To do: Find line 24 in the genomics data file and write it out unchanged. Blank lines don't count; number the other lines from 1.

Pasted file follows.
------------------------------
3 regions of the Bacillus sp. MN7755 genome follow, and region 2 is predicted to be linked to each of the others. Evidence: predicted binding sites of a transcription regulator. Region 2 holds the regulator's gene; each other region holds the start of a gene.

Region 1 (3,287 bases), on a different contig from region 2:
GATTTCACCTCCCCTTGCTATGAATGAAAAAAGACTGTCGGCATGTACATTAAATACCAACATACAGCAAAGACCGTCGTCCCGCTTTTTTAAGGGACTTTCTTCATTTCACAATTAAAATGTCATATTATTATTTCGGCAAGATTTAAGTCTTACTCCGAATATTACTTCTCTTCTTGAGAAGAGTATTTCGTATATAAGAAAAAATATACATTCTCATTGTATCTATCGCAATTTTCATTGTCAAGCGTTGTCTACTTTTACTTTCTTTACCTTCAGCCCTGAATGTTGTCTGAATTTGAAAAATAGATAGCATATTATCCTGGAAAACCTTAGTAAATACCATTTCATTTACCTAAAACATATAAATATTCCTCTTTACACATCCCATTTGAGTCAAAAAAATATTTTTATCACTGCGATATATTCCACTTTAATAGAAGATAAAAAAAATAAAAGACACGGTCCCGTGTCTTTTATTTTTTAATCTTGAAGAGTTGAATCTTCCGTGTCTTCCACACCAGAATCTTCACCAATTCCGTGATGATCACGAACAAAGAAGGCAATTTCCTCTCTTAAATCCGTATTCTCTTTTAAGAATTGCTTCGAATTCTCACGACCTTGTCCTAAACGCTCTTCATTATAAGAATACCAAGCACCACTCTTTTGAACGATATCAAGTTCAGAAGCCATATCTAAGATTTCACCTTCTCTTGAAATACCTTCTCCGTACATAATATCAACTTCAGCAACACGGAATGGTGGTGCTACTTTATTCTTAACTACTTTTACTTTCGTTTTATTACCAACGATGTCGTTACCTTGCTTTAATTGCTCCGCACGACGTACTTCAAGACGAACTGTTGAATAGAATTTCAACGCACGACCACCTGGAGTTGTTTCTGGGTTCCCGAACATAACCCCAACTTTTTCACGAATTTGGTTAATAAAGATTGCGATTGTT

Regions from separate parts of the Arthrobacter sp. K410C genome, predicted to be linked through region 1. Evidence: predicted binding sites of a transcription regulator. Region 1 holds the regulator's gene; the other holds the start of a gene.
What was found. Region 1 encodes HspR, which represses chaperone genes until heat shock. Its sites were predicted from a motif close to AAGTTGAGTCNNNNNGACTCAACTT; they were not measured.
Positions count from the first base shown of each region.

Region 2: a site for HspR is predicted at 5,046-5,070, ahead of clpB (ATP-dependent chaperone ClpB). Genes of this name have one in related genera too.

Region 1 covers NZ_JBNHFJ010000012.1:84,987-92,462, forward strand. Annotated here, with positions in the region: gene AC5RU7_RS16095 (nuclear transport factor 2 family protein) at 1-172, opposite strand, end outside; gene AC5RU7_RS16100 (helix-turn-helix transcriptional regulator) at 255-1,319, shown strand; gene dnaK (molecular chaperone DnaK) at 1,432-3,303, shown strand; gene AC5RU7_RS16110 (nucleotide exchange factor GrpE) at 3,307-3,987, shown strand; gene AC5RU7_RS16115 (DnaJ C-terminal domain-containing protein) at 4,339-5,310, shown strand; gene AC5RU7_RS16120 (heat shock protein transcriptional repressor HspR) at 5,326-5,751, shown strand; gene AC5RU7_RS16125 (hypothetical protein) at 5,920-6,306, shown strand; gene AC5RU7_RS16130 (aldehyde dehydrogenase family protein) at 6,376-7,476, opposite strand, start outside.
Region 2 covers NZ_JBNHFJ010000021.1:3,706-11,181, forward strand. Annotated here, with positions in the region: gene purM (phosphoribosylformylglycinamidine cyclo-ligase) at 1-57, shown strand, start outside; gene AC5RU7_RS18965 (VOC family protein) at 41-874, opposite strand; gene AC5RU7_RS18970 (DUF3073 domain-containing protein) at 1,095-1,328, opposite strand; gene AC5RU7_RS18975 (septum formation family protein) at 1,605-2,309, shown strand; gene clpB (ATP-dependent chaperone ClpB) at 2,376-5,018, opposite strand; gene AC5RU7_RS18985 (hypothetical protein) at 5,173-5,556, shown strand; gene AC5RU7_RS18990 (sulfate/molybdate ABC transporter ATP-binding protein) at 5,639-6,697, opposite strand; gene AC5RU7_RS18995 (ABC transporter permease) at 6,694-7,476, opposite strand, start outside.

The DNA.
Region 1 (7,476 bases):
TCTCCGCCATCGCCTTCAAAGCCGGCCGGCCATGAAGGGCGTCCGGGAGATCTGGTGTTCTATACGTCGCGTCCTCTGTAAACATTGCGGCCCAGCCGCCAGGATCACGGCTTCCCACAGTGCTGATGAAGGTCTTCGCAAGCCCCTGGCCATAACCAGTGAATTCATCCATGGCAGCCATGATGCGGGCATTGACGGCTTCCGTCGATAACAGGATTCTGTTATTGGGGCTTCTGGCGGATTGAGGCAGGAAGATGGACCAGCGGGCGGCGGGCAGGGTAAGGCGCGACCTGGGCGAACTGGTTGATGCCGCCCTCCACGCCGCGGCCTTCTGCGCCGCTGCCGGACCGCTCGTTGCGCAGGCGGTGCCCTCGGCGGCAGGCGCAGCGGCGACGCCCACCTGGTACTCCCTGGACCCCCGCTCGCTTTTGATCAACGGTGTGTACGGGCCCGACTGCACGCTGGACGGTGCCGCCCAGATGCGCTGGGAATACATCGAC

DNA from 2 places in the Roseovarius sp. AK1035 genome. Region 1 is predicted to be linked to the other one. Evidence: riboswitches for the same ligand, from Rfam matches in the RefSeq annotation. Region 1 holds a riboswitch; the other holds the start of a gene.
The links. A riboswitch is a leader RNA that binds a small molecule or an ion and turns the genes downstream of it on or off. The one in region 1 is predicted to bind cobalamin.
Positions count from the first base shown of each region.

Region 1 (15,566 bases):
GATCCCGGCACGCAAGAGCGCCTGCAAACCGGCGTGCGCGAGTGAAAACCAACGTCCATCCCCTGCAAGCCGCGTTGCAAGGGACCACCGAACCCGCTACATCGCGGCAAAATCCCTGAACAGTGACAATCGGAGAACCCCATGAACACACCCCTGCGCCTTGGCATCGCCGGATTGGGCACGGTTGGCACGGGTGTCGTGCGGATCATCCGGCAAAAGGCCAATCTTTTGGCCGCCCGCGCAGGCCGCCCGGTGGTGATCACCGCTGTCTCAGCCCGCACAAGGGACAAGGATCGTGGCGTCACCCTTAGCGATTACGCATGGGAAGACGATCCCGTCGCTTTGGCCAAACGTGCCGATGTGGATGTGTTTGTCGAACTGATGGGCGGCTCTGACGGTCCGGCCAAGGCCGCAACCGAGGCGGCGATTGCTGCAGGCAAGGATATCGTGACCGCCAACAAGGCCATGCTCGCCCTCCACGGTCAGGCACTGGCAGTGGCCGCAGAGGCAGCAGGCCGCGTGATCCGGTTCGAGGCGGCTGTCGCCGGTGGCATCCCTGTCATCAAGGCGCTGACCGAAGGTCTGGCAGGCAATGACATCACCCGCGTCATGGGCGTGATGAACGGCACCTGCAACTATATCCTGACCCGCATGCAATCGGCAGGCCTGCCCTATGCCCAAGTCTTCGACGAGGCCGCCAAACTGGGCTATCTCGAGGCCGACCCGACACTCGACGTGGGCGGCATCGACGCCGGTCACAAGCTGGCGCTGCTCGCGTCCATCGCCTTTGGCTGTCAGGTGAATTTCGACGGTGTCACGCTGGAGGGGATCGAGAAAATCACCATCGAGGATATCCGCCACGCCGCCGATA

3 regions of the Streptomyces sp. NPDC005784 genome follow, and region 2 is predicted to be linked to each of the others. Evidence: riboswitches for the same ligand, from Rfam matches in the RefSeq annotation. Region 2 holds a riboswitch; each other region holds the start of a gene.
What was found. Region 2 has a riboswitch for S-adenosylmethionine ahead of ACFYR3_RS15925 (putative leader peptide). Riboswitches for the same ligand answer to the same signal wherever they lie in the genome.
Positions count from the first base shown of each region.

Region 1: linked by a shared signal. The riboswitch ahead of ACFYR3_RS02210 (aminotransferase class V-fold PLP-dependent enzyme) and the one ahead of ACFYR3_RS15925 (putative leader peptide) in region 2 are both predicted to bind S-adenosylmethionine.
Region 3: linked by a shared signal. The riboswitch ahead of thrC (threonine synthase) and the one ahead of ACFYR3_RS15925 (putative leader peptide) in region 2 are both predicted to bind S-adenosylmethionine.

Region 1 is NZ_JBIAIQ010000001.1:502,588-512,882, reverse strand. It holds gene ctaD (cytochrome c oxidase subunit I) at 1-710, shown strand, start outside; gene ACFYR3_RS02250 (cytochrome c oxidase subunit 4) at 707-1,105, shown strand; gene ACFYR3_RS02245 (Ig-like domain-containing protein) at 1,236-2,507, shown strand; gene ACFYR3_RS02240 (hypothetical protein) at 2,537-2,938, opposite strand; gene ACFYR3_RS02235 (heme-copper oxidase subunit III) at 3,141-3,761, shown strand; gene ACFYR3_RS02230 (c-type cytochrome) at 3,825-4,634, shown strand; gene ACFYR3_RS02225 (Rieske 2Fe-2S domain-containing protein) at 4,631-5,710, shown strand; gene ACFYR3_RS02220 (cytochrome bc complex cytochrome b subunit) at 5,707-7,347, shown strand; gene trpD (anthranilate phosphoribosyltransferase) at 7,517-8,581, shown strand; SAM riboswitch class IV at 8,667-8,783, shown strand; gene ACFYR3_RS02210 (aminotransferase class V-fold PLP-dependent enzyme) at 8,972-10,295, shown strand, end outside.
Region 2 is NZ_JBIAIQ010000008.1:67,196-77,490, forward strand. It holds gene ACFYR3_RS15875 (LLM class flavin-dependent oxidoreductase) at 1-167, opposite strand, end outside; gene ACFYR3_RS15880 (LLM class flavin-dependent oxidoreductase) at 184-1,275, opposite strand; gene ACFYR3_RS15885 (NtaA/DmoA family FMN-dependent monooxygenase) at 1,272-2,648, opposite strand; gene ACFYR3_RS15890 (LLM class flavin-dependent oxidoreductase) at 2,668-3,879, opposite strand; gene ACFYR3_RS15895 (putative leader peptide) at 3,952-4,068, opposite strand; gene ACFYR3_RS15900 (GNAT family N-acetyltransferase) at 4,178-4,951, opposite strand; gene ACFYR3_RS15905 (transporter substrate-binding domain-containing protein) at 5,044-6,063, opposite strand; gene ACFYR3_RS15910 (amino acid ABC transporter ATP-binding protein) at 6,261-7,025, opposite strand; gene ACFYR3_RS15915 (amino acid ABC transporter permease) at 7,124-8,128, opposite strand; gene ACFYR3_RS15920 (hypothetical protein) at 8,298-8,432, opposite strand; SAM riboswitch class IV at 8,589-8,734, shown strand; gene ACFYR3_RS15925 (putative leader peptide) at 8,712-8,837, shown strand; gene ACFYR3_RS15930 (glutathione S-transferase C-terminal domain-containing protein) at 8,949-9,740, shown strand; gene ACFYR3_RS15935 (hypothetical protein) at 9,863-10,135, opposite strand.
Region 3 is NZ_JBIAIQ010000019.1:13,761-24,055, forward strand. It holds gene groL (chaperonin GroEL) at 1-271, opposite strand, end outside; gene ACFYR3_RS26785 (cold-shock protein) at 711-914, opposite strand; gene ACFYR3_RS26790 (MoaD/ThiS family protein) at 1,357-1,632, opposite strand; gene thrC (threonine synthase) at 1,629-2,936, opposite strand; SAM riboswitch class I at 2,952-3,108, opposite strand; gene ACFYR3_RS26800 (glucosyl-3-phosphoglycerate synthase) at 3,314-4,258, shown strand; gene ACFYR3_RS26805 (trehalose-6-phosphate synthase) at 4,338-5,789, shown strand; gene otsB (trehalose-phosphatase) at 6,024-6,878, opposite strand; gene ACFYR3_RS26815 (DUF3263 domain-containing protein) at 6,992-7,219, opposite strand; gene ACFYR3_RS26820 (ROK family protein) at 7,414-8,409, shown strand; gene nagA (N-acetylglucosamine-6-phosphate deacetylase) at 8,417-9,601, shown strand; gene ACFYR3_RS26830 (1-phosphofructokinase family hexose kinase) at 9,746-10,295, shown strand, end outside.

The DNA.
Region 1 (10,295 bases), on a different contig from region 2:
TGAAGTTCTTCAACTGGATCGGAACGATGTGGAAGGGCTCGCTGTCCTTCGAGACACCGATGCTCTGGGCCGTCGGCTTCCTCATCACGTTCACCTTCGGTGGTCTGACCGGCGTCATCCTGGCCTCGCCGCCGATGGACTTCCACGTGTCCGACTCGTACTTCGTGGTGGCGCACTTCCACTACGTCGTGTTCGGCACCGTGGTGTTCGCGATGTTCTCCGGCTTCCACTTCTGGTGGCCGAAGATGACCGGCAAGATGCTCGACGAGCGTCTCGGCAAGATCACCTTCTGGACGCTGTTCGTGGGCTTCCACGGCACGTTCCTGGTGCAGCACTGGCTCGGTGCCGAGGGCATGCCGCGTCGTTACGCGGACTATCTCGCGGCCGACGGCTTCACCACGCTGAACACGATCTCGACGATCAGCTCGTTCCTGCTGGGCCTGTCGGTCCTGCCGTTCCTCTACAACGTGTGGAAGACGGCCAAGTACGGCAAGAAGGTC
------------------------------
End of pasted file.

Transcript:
Region 2 is NZ_JBIAIQ010000008.1:67,196-77,490, forward strand. It holds gene ACFYR3_RS15875 (LLM class flavin-dependent oxidoreductase) at 1-167, opposite strand, end outside; gene ACFYR3_RS15880 (LLM class flavin-dependent oxidoreductase) at 184-1,275, opposite strand; gene ACFYR3_RS15885 (NtaA/DmoA family FMN-dependent monooxygenase) at 1,272-2,648, opposite strand; gene ACFYR3_RS15890 (LLM class flavin-dependent oxidoreductase) at 2,668-3,879, opposite strand; gene ACFYR3_RS15895 (putative leader peptide) at 3,952-4,068, opposite strand; gene ACFYR3_RS15900 (GNAT family N-acetyltransferase) at 4,178-4,951, opposite strand; gene ACFYR3_RS15905 (transporter substrate-binding domain-containing protein) at 5,044-6,063, opposite strand; gene ACFYR3_RS15910 (amino acid ABC transporter ATP-binding protein) at 6,261-7,025, opposite strand; gene ACFYR3_RS15915 (amino acid ABC transporter permease) at 7,124-8,128, opposite strand; gene ACFYR3_RS15920 (hypothetical protein) at 8,298-8,432, opposite strand; SAM riboswitch class IV at 8,589-8,734, shown strand; gene ACFYR3_RS15925 (putative leader peptide) at 8,712-8,837, shown strand; gene ACFYR3_RS15930 (glutathione S-transferase C-terminal domain-containing protein) at 8,949-9,740, shown strand; gene ACFYR3_RS15935 (hypothetical protein) at 9,863-10,135, opposite strand.